I lead the OSPI Committee for Computer Science Education Leadership, working closely with statewide computer science and STEM stakeholders. This team guides implementation of Washington’s computer science learning standards and education grants. In March of 2017, I organized the activities around creating our vision statement to communicate our purpose and goals.

The future will be digital creators, not digital consumers.
Computer science is an exciting part of our society, an essential skill in the 21st-century economy regardless of industry and critical to the future success of all students.  Whatever a student’s aspirations may be, there is a role for computer science in helping them reach their goals.  Computational Thinking teaches students how to solve problems in the area of their interests and develop skills to engage and drive decisions they will make.

Students who have met the CS standards will be set up for long-term success in life.
The computer science standards support the development of skills such as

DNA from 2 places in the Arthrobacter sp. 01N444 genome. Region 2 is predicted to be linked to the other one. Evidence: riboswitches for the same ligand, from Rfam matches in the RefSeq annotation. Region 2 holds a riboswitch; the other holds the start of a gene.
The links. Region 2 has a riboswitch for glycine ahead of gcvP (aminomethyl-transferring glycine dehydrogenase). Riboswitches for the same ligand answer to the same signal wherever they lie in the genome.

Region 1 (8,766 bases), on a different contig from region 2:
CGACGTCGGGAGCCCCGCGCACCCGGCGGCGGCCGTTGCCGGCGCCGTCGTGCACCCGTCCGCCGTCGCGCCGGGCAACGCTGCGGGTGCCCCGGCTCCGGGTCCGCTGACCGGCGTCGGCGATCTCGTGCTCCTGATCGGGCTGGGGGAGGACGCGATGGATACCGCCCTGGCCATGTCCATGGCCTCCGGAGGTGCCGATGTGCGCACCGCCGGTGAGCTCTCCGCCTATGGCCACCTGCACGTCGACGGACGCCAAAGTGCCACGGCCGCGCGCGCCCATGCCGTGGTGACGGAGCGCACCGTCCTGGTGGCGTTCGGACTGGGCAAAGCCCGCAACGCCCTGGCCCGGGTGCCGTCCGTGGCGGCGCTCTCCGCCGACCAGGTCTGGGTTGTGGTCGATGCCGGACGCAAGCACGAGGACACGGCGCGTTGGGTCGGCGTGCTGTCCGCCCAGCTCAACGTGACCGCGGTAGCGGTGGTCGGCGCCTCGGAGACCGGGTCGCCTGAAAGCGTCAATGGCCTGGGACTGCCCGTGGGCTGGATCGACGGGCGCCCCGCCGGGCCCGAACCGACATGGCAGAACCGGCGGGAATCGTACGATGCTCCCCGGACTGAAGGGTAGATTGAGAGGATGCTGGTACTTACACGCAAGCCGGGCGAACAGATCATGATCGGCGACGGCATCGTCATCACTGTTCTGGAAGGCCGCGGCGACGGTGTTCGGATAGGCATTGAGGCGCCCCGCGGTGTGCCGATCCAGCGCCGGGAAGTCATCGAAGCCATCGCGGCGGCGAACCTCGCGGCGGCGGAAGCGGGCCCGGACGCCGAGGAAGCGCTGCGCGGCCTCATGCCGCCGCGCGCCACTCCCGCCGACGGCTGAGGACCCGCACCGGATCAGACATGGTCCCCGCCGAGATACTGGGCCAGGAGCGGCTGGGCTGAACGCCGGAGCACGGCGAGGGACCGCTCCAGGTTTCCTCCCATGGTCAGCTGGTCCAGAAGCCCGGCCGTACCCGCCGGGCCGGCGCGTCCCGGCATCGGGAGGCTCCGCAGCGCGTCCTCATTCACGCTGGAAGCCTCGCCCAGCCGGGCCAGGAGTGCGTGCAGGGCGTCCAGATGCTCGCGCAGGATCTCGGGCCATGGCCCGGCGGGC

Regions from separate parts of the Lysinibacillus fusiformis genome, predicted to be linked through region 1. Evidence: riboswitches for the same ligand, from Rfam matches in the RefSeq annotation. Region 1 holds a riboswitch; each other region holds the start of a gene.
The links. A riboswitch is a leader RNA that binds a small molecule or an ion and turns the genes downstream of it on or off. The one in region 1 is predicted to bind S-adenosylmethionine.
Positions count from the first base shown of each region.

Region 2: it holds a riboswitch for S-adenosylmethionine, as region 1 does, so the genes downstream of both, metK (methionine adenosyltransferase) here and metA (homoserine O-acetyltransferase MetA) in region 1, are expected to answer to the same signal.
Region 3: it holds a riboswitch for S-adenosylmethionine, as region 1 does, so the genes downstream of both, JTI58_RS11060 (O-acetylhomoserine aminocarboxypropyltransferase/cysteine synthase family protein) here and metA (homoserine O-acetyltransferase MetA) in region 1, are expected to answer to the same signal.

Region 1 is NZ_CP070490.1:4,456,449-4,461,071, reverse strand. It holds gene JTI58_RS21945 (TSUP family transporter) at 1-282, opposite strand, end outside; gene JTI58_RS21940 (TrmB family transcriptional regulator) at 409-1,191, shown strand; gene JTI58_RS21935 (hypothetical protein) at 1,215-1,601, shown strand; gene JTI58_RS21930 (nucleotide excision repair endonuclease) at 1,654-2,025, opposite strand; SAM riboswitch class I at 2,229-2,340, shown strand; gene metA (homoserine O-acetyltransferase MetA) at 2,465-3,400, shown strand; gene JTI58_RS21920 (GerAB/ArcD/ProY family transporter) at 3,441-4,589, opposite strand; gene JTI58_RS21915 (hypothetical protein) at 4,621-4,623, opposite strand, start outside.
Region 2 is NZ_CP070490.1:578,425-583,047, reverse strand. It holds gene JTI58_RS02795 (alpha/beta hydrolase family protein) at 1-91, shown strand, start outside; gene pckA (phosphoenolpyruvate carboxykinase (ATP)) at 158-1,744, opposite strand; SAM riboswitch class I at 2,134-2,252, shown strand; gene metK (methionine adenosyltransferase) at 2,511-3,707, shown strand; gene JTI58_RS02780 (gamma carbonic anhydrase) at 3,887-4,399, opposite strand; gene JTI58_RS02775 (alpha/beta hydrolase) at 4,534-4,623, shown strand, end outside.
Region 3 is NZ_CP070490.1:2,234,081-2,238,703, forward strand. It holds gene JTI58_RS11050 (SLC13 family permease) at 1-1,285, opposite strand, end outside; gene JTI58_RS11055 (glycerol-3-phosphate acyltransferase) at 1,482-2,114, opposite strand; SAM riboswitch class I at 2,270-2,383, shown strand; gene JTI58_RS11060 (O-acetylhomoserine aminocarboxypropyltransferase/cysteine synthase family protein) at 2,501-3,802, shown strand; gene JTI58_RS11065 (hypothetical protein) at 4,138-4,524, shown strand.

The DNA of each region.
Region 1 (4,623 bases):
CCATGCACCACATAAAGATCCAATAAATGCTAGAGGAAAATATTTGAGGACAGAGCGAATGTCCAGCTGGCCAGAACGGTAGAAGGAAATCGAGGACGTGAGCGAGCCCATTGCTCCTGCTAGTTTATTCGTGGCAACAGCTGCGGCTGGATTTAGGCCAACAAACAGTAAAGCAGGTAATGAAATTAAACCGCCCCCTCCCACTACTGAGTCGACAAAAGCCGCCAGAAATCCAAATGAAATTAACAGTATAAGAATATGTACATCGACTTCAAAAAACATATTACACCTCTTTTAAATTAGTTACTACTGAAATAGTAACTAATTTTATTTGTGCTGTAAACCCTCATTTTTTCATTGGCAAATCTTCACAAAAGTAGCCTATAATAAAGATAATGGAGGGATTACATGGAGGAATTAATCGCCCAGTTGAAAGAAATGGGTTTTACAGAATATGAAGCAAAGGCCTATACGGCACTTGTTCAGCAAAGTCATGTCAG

collaboration, creativity, digital communication, and critical thinking, Students become critical consumers of information, prepared to solve problems, think analytically, and have adaptive
Skills for the changing job market in the future. The Computer Science Standards
represent an essential step in addressing long-standing opportunity gaps in education and industry.

Strategic Planning/Advocacy:

Computer Science Implementation Planning
I led the work that culminated in the adoption of the Washington State Computer Science K-12 Learning Standards in December 2016.  I have organized several focus groups that are looking at a four or five-year process that will generate transition and crosswalk documents for computer science integration at the elementary and middle school level, and high school integration into Math and Science.

http://www.k12.wa.us/ComputerScience/ImplentationPlanning.aspx

Innovation and Change: